“He was told this was a serious virus that spread in the air and it was much worse than the flu,” Biden said. “He went on record … that he knew how dangerous it was but he didn’t want to tell us because he didn’t want us to panic. Americans don’t panic. He panicked.”
— Ledyard King, USA Today
Crowd outside debate hall
While Trump and Biden sparred at the final presidential debate, crowds outside thinned dramatically.
The folks who stayed behind found creative ways to pass the time. A group of Belmont students set up a “water pong” table and bounced ping pongs back and forth.
“We’re trying to bring people together with team work. You can have a good time, even at such a polarized like event such as this,” said student Jonah Williams. “Not too much fighting not too much at each other’s throats. Kind of relaxed.”
— Mariah Timms, The Tennessean
No early interruptions in Nashville debate
After all the overtalking of the first debate, the debate commission announced that only the microphone of the candidate speaking would be turned on while that candidate had two minutes to give an initial answer to each of the debate topics.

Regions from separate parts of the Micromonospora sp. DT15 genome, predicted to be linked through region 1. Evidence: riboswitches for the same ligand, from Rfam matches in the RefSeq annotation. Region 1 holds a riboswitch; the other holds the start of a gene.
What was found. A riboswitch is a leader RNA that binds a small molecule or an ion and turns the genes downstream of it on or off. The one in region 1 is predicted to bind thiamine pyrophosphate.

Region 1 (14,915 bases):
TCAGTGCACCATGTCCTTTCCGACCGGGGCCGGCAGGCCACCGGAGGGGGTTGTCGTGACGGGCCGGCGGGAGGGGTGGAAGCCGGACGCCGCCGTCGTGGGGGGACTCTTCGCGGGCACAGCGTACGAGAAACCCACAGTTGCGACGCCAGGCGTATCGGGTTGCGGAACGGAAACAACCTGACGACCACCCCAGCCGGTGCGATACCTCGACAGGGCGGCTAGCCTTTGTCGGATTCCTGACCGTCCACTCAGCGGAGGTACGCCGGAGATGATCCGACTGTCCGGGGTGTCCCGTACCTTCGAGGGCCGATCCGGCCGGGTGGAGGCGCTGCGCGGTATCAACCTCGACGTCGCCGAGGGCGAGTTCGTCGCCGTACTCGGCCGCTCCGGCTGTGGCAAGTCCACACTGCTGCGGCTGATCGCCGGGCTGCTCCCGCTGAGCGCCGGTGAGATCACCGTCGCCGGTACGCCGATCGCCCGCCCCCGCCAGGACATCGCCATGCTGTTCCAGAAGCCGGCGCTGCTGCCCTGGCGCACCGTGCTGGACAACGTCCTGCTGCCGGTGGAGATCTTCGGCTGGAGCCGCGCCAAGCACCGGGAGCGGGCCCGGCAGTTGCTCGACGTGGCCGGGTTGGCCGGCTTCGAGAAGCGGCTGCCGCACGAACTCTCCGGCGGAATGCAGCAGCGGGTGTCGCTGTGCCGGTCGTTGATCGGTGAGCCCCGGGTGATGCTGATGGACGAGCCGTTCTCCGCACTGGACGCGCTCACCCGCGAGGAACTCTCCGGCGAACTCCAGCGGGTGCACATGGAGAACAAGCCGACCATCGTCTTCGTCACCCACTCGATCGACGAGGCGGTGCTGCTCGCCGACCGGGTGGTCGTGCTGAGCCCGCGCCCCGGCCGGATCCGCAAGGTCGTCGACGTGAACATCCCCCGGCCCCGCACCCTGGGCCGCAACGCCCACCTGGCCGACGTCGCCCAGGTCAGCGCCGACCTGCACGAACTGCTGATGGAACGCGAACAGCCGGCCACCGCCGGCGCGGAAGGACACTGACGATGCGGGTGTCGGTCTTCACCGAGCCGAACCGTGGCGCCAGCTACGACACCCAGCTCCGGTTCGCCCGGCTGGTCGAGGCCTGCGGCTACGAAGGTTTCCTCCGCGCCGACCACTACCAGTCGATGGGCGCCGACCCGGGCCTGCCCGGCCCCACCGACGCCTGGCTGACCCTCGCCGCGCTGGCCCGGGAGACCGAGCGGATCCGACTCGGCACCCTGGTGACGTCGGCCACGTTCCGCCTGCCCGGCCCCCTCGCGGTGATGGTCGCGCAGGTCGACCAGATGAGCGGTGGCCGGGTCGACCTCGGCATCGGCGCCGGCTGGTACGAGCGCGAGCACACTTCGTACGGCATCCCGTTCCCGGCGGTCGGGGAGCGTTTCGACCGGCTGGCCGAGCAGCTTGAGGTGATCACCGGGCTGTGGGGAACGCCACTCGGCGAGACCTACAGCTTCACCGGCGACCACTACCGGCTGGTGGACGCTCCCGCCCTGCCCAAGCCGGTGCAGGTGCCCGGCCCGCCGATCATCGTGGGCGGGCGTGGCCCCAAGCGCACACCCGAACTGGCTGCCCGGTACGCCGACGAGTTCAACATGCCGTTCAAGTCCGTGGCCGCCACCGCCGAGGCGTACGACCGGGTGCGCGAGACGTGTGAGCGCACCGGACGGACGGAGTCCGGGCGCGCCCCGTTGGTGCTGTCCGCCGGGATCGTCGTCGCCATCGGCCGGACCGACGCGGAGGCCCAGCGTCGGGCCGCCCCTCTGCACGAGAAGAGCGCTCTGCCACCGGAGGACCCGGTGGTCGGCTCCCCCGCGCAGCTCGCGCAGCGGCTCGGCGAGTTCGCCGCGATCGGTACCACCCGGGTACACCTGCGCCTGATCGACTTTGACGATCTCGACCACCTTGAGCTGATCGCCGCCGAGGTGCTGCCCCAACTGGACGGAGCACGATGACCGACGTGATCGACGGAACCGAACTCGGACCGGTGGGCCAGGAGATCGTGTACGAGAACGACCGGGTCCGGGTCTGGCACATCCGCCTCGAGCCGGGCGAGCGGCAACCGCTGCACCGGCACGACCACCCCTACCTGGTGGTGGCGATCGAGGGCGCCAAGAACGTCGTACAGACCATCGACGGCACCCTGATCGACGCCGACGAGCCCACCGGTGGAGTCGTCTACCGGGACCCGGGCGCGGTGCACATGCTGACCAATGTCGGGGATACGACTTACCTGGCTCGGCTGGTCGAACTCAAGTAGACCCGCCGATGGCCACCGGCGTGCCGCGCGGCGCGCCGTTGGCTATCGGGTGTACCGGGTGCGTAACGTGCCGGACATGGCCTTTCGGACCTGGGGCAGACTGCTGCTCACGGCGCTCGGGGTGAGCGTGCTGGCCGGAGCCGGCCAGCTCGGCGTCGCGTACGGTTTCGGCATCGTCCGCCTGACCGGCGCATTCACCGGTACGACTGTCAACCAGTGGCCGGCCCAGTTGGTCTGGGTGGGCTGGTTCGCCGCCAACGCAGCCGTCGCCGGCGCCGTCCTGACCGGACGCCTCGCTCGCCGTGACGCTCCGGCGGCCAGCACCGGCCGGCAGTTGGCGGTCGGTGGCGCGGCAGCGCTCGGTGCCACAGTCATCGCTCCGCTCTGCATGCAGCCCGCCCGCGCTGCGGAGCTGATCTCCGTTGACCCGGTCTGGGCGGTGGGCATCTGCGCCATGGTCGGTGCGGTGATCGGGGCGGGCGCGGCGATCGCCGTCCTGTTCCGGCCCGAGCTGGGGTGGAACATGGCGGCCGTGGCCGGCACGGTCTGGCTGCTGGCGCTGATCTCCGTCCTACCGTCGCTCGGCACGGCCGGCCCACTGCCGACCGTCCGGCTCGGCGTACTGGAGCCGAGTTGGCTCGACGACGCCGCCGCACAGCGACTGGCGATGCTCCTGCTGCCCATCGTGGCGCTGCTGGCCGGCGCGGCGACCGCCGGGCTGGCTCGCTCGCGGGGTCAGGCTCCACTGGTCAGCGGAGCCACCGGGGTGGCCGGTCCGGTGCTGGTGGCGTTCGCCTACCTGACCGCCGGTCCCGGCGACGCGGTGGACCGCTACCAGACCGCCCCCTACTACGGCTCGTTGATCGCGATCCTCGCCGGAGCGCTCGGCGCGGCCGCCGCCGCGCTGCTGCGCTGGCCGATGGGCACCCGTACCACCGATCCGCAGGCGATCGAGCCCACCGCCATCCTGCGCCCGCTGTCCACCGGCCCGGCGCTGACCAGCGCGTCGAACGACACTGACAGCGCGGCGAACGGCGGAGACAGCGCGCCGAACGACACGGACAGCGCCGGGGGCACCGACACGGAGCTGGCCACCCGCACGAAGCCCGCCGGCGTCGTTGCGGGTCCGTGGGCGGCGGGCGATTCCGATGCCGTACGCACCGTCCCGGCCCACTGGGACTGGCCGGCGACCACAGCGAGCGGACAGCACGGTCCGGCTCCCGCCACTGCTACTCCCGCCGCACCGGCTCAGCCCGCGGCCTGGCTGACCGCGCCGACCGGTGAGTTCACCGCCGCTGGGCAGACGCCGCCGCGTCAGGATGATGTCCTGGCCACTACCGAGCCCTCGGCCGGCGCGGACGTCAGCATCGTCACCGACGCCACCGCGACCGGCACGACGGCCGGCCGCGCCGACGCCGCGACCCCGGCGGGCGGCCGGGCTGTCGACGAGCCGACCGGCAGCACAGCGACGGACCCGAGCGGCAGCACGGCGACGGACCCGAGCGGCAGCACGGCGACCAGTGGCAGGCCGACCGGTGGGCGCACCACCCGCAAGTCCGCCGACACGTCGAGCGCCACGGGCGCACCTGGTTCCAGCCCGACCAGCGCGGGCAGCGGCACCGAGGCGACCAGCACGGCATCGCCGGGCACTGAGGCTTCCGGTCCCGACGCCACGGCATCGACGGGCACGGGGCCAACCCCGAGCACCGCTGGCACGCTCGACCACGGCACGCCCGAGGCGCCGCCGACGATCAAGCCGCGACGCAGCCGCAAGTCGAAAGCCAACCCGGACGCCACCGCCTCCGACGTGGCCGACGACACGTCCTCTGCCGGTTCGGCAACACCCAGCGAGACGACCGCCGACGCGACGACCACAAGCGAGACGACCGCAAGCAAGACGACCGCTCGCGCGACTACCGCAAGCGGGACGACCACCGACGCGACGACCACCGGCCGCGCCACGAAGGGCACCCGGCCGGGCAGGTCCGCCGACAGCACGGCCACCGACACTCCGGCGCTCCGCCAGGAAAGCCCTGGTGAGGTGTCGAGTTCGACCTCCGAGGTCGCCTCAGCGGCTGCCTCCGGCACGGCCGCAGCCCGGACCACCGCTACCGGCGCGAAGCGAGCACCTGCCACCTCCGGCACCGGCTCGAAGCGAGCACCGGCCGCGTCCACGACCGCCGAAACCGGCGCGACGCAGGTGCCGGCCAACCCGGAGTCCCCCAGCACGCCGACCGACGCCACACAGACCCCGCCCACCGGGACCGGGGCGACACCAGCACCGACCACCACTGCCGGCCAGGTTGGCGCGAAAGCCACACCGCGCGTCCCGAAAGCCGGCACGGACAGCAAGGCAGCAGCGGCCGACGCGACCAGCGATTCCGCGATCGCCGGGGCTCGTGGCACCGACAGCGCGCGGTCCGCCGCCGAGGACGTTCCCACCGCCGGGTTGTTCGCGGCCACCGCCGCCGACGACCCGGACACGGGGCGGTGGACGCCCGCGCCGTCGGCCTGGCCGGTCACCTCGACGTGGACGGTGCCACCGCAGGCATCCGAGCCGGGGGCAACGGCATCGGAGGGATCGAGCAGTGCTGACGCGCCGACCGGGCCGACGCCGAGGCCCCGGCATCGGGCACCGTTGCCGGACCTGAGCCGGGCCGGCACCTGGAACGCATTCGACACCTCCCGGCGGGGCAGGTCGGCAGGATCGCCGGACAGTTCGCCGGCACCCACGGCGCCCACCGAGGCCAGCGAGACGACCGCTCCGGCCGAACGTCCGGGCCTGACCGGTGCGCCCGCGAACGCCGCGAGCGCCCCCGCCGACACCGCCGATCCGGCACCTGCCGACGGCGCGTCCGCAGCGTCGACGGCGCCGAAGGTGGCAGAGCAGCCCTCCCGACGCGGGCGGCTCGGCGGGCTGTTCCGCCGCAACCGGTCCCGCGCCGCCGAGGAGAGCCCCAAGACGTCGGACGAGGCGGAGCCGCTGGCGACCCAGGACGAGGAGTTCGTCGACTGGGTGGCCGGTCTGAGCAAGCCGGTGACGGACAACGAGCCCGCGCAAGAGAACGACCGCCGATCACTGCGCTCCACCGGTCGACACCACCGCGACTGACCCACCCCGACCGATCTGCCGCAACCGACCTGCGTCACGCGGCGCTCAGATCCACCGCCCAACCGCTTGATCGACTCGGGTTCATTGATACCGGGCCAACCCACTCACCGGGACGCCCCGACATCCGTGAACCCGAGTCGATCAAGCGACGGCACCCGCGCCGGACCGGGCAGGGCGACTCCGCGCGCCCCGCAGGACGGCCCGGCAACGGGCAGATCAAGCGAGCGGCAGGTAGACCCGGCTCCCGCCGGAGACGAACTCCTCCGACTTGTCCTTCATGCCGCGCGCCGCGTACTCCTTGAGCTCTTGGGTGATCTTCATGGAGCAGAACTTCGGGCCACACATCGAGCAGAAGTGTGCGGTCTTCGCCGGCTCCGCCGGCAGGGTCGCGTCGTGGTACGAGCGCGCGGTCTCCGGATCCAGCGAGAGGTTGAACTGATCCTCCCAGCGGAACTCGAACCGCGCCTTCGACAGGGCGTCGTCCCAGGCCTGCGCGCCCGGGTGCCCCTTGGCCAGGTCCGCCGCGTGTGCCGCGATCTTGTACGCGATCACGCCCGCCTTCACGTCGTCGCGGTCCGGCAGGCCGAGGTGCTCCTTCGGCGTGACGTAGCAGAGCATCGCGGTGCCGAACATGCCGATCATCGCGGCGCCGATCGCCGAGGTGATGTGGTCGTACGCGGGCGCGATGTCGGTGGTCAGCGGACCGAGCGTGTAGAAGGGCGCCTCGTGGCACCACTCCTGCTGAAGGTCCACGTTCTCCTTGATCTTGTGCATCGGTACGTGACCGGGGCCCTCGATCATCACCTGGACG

For the first 30 minutes of the debate in Nashville, there were far fewer interruptions.
“I’m going to ask you to please speak one at a time,” Kristen Welker, the debate moderator, requested at the start. “The goal is for you to hear each other and for the American people to hear every word of what you both have to say.”
Welker introduced the first topic, the coronavirus pandemic, and both Trump and Biden gave their initial responses uninterrupted.
— Maureen Groppe, USA Today
Debate begins as Trump, Biden discuss the coronavirus
Trump and Biden took the debate stage in Nashville shortly after 8 p.m. Thursday. The first question was about the coronavirus. Watch live on tennessean.com.
Outside the debate hall, hundreds of people had gathered to greet the candidates’ motorcades. As the debate began crowds outside dispersed quickly with smaller groups of demonstrators remaining on the perimeter of Belmont’s campus.